Every new surveillance leak points to another disturbing fact: the FBI's promises of security and safety -- in reference to courtroom requests for "technical assistance" from device manufacturers -- are bullshit. If the NSA and CIA can't keep their exploits out of the public's hands, there's zero chance the FBI would somehow keep leakers and/or criminals from obtaining its cell phone-cracking secrets. The only balance that can be achieved by undermining device encryption is one where everyone loses.


Reader Comments

Subscribe: RSS

View by: Time | Thread


  • identicon
    Anonymous Coward, 9 Mar 2017 @ 1:16pm

    To him the problem is "widespread default encryption". Known to most of us simply as security.

    reply to this | link to this | view in chronology ]

    • identicon
      Anonymous Coward, 9 Mar 2017 @ 3:15pm

      What's the root problem?

      ....relax, here's the solemn oath of office that Comey swore to:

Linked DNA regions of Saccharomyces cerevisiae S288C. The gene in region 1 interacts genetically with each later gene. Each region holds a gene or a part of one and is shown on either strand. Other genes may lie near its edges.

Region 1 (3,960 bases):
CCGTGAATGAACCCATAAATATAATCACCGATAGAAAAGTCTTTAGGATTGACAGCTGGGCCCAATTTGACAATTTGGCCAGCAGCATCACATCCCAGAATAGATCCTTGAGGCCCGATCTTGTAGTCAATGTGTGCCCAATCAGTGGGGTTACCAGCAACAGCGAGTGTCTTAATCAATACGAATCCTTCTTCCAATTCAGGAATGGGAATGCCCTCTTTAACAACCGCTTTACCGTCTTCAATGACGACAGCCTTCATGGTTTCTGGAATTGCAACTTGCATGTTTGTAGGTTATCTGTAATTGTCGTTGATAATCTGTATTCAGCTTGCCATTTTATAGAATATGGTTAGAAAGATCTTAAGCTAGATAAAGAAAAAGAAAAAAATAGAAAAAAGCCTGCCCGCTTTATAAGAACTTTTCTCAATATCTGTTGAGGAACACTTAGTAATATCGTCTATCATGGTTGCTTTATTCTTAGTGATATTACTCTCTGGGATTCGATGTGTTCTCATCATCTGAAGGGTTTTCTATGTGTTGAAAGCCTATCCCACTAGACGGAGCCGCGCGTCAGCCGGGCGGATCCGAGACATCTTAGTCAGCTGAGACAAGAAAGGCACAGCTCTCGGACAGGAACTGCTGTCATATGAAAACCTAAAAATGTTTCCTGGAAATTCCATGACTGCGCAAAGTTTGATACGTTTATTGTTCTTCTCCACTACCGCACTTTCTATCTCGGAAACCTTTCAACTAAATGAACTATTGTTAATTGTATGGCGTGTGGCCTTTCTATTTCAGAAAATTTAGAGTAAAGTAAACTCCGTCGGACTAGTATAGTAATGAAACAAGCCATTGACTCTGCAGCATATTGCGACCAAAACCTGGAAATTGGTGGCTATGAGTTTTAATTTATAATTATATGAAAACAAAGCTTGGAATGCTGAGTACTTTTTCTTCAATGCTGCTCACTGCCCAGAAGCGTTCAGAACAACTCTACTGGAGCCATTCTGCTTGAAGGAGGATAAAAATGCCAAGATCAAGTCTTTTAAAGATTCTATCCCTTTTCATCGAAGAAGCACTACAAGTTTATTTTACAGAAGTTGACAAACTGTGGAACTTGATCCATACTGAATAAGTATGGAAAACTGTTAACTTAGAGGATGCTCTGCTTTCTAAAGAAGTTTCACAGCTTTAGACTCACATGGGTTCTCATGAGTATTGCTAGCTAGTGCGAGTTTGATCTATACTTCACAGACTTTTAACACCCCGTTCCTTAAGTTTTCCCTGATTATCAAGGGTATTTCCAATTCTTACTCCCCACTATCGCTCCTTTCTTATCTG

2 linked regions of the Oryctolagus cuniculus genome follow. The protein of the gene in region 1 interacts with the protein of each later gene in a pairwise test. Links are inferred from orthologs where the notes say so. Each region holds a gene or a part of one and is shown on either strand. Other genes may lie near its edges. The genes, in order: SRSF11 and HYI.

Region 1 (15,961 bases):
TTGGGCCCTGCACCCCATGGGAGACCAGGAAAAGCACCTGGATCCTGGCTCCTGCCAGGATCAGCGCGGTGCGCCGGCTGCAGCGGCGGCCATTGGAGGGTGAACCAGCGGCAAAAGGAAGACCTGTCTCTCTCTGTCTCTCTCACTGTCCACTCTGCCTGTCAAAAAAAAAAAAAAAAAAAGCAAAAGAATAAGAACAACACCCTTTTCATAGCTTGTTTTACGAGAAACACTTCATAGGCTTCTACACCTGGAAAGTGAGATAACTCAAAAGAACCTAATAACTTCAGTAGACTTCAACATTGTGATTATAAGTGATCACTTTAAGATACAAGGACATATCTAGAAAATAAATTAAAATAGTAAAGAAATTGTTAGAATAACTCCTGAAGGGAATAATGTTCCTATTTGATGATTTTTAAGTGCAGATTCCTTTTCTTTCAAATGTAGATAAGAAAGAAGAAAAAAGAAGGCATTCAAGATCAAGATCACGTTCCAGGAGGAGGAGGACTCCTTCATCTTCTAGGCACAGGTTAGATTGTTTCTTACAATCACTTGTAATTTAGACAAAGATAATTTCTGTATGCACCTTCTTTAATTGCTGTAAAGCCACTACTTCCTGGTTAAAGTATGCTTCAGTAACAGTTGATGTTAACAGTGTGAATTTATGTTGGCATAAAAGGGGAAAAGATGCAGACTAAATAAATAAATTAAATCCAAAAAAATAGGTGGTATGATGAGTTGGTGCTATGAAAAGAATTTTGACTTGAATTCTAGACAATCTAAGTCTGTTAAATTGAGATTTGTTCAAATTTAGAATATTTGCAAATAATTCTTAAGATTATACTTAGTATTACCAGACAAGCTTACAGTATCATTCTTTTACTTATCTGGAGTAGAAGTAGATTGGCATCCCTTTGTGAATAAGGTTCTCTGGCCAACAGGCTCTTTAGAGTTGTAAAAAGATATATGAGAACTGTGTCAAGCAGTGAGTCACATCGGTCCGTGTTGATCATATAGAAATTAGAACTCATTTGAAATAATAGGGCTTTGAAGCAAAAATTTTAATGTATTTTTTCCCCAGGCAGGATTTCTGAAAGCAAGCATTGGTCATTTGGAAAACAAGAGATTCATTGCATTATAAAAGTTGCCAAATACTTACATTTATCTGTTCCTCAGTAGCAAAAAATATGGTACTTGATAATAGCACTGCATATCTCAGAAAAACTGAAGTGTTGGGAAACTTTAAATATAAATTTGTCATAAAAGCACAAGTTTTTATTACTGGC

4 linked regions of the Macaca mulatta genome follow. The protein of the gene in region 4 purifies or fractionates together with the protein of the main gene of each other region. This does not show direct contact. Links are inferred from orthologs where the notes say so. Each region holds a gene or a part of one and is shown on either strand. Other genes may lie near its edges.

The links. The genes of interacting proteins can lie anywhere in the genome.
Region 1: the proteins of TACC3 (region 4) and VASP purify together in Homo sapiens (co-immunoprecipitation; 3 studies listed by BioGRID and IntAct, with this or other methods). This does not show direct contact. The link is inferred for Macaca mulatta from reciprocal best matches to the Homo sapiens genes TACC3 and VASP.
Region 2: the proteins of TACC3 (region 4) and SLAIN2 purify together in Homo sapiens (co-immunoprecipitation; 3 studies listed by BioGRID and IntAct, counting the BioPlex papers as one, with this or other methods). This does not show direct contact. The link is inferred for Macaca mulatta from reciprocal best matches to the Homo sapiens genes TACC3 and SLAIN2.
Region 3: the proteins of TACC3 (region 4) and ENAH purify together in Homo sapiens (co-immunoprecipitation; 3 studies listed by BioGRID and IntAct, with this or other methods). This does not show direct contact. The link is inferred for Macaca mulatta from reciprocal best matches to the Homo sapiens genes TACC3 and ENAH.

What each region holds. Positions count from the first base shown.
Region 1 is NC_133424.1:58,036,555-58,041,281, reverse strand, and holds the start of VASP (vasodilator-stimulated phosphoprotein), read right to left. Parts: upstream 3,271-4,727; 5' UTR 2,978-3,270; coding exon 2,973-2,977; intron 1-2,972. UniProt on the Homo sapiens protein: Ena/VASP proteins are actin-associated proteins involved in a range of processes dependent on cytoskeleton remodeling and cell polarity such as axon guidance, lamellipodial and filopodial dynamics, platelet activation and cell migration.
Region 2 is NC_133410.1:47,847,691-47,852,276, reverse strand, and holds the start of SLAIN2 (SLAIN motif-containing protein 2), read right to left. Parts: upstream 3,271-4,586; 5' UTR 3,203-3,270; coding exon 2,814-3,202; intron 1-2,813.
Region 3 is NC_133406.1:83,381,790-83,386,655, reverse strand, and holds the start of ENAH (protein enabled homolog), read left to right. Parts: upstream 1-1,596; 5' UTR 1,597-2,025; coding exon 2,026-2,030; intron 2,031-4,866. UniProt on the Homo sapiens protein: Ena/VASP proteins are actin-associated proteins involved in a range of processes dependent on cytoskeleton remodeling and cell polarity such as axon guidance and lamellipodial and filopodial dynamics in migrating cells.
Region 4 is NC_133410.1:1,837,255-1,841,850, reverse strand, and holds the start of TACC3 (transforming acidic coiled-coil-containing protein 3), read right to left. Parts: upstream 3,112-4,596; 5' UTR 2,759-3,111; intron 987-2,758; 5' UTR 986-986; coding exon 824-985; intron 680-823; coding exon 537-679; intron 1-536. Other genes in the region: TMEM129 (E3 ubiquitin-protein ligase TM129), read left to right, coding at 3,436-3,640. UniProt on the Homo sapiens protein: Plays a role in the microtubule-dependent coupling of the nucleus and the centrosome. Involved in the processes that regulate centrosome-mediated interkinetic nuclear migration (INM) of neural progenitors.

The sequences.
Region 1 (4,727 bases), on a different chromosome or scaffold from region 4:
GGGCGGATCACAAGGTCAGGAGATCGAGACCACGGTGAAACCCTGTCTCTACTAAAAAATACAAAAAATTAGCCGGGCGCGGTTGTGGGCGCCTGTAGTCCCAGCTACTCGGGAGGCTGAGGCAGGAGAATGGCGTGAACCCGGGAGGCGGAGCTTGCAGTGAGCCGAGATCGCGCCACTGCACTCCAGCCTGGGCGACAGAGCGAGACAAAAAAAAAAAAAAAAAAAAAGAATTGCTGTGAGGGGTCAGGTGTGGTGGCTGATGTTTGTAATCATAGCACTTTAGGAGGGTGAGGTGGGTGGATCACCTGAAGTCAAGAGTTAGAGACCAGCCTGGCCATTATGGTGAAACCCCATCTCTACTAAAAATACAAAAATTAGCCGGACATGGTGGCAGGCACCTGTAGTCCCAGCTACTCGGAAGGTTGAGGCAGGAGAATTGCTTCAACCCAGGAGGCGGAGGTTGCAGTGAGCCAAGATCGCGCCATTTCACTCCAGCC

" I {name} do solemnly swear (or affirm) that I will support and defend the Constitution of the United States against all enemies, foreign and domestic; that I will bear true faith and allegiance to the same; that I take this obligation freely, without any mental reservation or purpose of evasion; and that I will well and faithfully discharge the duties of the office on which I am about to enter. So help me God. "


      Comey will therefore defend the 4th Amendment at all costs.

      Whatsamatter -- don't you guys trust your government officials ??

      (if U don't trust your government-- what is your solution ??)

      reply to this | link to this | view in chronology ]

      • identicon
        Anonymous Coward, 9 Mar 2017 @ 4:46pm

        Re: What's the root problem?

        if U don't trust your government-- what is your solution ??

        Evidence to date is that "draining the swamp" isn't the answer either. Or, not in it's current form, at any rate.

        reply to this | link to this | view in chronology ]

        • identicon
          Mark, 9 Mar 2017 @ 6:43pm

          swamp draining

          I still think draining the swamp will work. I don't think we realized just how many nasty beasts lived in the swamp or how enormous in size it was.

          I thought the US Congress was the most shameful institution in America, boy was I wrong.